We can bug you but dont bug us.....

Discussion in 'Diamond Lil's' started by wet_blobby, Feb 6, 2008.

Welcome to the Navy Net aka Rum Ration

The UK's largest and busiest UNofficial RN website.

The heart of the site is the forum area, including:

  1. wet_blobby

    wet_blobby War Hero Moderator

    Bit fcuking rich isn't it?

    http://news.bbc.co.uk/1/hi/uk_politics/7229200.stm

    I'd support this but I just know the laws will be widened to the extent where you can't curl one down without the government watching/listening you to and check your masterpiece isn't longer than the EU regulated 8.02 inches....woops should that be centimetres?

    Where's Guidio when you need him?
     
  2. While your curling one down WB give a mooney to the cctv.
     
  3. As I understand it, the scuffs want it admissible and the slimes don't. Personally, I'm with the slimes. I'd rather a few scallies go free than one terr be missed to avoid a compromise.

    Regarding the Big Brother society; we've nearly got it by other means. What's that? if you've nothing to hide you've nothing to fear? *@|**+=\^!>...!
     
  4. Seaweed

    Seaweed War Hero Book Reviewer

    I would have thought it made eminent sense to bug a suspected terrorist. I'm disappointed (but not surprised) that MPs put their vanity before the security of the nation.
     
  5. Only those with something to hide would worry about this

    Those that shout the most are usually those who need the exposure to promote their grubby clamber up the political scrambling net :pukel:
     
  6. Hmm, I think you've got two stories mixed up here.

    However I'd agree that it makes sense to gain all available forms of intelligence to identify and apprehend criminals of all flavours I'm wary of using intercept intelligence as evidence. My first concern would be around the understanding of the average legal beagle, and jury member, about the reliability of intercept. It's not some magic bullet, it's only one part of the jigsaw. My second concern is more prosaic, using intercept intelligence as evidence might allow the means of collection to be deduced, derived, implied or inferred and a means to combat the collection identified and implemented, so closing the door to future intercept opportunities using that method.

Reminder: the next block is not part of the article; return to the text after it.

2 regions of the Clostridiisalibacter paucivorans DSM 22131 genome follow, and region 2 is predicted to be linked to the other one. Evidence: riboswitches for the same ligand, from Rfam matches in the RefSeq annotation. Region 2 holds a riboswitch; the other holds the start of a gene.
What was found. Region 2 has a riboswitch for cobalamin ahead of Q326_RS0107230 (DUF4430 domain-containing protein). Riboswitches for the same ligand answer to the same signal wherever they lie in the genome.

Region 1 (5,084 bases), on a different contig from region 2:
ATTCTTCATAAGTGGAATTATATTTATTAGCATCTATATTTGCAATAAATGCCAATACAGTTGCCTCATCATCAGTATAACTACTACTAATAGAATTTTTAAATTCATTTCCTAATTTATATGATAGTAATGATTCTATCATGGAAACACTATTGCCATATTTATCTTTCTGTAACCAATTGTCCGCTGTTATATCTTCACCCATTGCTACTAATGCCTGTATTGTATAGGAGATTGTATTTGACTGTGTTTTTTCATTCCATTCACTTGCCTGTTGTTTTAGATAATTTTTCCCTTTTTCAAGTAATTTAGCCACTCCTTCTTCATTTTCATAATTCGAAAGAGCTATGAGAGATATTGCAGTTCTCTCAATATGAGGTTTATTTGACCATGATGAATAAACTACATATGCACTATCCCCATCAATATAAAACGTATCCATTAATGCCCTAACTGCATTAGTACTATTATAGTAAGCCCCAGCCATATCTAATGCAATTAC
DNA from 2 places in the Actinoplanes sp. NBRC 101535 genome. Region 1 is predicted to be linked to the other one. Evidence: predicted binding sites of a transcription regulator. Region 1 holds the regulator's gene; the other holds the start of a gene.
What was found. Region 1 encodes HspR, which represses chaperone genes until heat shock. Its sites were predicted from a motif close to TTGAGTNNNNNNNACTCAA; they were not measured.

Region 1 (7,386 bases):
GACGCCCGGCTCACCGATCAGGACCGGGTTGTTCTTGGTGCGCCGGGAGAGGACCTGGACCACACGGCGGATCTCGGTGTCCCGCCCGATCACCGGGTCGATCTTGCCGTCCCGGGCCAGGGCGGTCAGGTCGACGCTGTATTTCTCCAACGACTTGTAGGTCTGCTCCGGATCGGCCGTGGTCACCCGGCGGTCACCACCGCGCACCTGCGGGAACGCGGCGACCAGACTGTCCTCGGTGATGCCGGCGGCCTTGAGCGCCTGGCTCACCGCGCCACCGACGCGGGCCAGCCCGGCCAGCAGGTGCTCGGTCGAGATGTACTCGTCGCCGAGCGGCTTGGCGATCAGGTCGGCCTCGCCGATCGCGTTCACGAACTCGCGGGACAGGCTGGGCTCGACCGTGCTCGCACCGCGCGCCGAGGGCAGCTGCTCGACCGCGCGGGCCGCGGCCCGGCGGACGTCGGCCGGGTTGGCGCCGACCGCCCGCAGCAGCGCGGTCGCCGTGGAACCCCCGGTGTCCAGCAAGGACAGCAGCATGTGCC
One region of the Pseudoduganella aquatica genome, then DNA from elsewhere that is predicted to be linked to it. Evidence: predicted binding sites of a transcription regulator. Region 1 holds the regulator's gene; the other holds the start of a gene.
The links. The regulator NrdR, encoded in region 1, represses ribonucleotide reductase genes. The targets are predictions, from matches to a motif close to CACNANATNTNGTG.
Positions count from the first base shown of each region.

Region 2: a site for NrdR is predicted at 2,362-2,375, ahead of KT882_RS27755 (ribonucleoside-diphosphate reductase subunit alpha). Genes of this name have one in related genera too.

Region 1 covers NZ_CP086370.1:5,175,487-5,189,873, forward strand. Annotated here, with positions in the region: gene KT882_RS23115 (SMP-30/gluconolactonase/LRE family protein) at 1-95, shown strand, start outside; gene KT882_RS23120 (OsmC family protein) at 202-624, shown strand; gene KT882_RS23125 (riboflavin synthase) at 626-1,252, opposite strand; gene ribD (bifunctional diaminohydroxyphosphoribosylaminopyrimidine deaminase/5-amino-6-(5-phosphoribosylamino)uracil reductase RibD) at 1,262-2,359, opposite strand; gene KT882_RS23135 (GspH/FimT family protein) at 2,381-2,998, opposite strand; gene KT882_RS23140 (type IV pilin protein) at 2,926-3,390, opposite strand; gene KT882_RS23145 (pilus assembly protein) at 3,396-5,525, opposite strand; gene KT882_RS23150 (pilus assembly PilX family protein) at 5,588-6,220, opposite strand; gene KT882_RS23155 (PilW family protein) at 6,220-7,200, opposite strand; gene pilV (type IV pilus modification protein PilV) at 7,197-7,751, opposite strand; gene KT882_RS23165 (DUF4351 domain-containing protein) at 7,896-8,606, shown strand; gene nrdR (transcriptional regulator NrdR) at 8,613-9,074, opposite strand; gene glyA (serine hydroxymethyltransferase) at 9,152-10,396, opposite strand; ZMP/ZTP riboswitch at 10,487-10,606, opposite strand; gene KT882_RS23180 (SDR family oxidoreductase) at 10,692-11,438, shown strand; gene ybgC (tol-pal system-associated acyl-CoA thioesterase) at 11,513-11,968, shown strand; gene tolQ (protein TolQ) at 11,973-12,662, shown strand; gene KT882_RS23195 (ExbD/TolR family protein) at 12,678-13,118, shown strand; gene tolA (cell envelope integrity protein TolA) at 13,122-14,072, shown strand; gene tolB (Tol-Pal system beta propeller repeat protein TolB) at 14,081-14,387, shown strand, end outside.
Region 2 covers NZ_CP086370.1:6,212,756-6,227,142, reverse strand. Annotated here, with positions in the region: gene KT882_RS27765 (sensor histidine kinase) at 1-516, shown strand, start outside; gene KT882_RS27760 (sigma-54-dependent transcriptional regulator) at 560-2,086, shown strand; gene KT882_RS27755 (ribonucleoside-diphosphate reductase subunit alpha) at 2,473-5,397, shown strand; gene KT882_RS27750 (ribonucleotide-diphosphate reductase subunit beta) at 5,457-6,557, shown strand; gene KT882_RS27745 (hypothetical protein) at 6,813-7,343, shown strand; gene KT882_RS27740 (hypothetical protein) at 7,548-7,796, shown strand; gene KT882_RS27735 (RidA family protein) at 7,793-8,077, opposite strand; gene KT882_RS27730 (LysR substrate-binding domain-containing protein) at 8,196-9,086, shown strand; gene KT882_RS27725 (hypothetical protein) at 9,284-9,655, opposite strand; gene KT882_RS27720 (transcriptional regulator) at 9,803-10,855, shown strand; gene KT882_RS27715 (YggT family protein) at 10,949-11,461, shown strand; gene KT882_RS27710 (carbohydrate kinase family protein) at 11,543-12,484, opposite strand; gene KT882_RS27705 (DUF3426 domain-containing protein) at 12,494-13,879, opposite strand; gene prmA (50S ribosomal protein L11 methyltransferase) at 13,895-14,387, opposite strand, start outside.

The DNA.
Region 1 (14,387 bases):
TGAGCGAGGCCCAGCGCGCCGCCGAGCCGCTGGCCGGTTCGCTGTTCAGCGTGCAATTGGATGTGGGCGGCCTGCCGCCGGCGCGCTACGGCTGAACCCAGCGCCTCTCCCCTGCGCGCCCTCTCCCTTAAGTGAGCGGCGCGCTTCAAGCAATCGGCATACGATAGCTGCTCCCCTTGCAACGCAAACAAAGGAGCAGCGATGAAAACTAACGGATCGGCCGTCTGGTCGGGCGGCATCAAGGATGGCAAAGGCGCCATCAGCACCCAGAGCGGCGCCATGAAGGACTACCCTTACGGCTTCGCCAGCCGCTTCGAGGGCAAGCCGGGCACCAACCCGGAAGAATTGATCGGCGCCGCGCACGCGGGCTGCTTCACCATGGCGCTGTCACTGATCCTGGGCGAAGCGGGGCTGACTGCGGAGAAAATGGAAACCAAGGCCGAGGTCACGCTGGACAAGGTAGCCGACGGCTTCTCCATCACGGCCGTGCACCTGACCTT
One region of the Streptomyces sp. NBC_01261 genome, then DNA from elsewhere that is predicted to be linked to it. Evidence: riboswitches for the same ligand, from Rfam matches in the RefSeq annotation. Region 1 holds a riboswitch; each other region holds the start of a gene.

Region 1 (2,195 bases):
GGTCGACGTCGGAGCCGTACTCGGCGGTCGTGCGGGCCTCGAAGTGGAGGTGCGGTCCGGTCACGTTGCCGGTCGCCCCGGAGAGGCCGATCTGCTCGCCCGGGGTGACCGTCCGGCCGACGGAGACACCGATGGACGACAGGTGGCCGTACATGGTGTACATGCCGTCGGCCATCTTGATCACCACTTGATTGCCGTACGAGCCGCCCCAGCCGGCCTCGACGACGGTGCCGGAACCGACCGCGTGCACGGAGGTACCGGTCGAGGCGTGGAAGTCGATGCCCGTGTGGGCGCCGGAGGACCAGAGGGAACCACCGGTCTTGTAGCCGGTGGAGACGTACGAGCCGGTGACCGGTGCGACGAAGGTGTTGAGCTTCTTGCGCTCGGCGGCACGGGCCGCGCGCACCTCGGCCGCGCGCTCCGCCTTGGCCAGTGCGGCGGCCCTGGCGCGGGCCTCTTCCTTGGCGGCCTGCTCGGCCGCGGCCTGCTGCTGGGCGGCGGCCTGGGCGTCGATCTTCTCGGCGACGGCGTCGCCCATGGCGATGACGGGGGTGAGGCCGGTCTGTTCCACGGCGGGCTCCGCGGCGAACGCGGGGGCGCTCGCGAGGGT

Intelligence and evidence should be kept as distinct as possible, and cross contamination avoided.
     
  7. I think that was the line Hitler used too...or was it George Orwell?
     
  8. Seaweed

    Seaweed War Hero Book Reviewer

    I didn't comment on the use of intercepts as evidence. The primary use of intercepts should be as clues to further investigation such as where to look for conclusive forensics, and as a means to discover whether someone in ordinary examination is telling the truth. Use of intercepts as evidence should be decided on a case by case basis. The problem comes when the 'rights' of evil people are used to unravel or jeopardise the intelligence structure behind the interception operation.
     
  9. We have to fight terrorism anyway we can, sadly not always in the strict confines of the law.
    Surely the ends justify the means.
     
  10. Unfortunately as soon as you contaminate the evidence chain with intelligence (so to speak) you render that int liable to be raised by either the prosecution or the defence.

    I don't see this as a ''rights'' issue unless you're suggesting that suspected criminals of whatever flavour shouldn't be able to defend themselves using legal process. By exposing collection methods either intentionally or inadvertantly, we risk loss of that approach in future.
     
  11. I think Hitler phrased it; das *@|**+=\^!>...


    I agree with Seaweed. The way it works now actually works. Formalising it and making it effectively transparent will surely degrade the process.

    Is this another case of Noo Labliar tinkering with a successful system to the point its usefulness is destroyed?
     
  12. Seaweed

    Seaweed War Hero Book Reviewer

    Last night for sad people there was a piece on TV about who bumped off the Earl of Shaftesbury. What nailed his wife apparently was a phone tap of a conversation with her sister. Seems to work OK in France. It is possible that in some cases the defence, confroonted with phone tap evidence, might see a guilty plea in a better light - as can happen sometimes with DNA or CCTV evidence. What matters is nailing criminals, not procedural niceties.
     
  13. What seaweed is suggesting would make it wholly transparent. He appears to be suggesting that it's not right as it is with a separation of intelligence and evidence.

    I think it's more a question of people who don't understand intercept thinking it's some kind of panacea.
     
  14. So you're suggesting that there is a segment of society for whom the British system of law shouldn't apply?

    Last time I looked we had this quaint notion of innocent until proven guilty, although I do recognise that parliament, ably assisted by the tabloid media, are doing their damnedest to degrade that.
     
  15. There really is only one way to deal with terrorists.....Terrorize them
     

Share This Page